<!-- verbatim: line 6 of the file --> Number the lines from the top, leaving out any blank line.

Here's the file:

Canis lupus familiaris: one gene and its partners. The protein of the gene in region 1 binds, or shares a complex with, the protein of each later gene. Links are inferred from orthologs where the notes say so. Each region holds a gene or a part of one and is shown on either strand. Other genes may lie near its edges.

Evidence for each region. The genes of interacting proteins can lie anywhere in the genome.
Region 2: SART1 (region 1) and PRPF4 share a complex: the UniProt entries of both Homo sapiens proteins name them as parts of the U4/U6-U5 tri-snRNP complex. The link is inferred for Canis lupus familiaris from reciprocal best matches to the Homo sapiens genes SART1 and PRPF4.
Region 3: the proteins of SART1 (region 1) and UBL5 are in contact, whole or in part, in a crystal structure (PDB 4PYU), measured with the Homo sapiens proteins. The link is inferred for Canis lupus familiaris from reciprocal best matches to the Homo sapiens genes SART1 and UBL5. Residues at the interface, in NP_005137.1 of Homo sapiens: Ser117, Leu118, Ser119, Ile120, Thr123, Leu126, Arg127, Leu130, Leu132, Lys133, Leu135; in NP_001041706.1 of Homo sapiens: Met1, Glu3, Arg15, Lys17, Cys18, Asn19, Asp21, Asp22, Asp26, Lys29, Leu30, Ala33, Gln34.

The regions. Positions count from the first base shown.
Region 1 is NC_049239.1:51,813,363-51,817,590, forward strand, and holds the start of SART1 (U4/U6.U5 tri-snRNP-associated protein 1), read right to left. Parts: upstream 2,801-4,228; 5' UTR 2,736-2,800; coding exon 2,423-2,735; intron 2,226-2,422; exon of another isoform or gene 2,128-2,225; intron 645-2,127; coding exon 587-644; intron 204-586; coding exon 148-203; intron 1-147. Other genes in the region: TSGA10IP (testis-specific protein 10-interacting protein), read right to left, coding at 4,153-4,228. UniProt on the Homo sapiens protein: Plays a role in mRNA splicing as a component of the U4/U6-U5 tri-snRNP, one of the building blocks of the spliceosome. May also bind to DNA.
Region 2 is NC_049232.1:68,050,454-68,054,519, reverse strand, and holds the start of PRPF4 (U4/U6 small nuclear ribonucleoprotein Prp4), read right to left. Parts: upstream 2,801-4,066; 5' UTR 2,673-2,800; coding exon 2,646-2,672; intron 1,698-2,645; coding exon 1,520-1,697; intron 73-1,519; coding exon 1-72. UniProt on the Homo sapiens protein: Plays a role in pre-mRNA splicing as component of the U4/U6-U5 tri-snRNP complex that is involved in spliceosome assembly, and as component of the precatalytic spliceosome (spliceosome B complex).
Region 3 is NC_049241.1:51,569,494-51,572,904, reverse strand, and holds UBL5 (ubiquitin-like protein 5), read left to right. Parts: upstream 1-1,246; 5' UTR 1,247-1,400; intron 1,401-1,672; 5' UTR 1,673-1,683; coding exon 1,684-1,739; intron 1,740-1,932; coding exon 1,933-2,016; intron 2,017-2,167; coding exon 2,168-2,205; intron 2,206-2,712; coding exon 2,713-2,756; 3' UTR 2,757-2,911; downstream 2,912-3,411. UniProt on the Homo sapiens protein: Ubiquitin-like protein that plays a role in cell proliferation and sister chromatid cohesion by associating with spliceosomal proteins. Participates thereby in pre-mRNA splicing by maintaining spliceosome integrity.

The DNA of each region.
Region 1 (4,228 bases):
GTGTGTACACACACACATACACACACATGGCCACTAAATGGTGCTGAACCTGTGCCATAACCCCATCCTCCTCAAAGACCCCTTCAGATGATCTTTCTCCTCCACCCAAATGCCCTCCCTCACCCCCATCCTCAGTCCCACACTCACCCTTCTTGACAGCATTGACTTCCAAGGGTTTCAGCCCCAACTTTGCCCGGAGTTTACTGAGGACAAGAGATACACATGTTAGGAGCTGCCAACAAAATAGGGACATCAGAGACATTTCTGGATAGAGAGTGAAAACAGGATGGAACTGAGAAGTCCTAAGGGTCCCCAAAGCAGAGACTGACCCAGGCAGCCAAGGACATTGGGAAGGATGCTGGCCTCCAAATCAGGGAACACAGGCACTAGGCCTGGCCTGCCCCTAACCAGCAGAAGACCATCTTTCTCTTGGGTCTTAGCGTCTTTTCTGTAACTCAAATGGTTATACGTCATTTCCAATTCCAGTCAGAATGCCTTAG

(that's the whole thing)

Region 1 is NC_049239.1:51,813,363-51,817,590, forward strand, and holds the start of SART1 (U4/U6.U5 tri-snRNP-associated protein 1), read right to left. Parts: upstream 2,801-4,228; 5' UTR 2,736-2,800; coding exon 2,423-2,735; intron 2,226-2,422; exon of another isoform or gene 2,128-2,225; intron 645-2,127; coding exon 587-644; intron 204-586; coding exon 148-203; intron 1-147. Other genes in the region: TSGA10IP (testis-specific protein 10-interacting protein), read right to left, coding at 4,153-4,228. UniProt on the Homo sapiens protein: Plays a role in mRNA splicing as a component of the U4/U6-U5 tri-snRNP, one of the building blocks of the spliceosome. May also bind to DNA.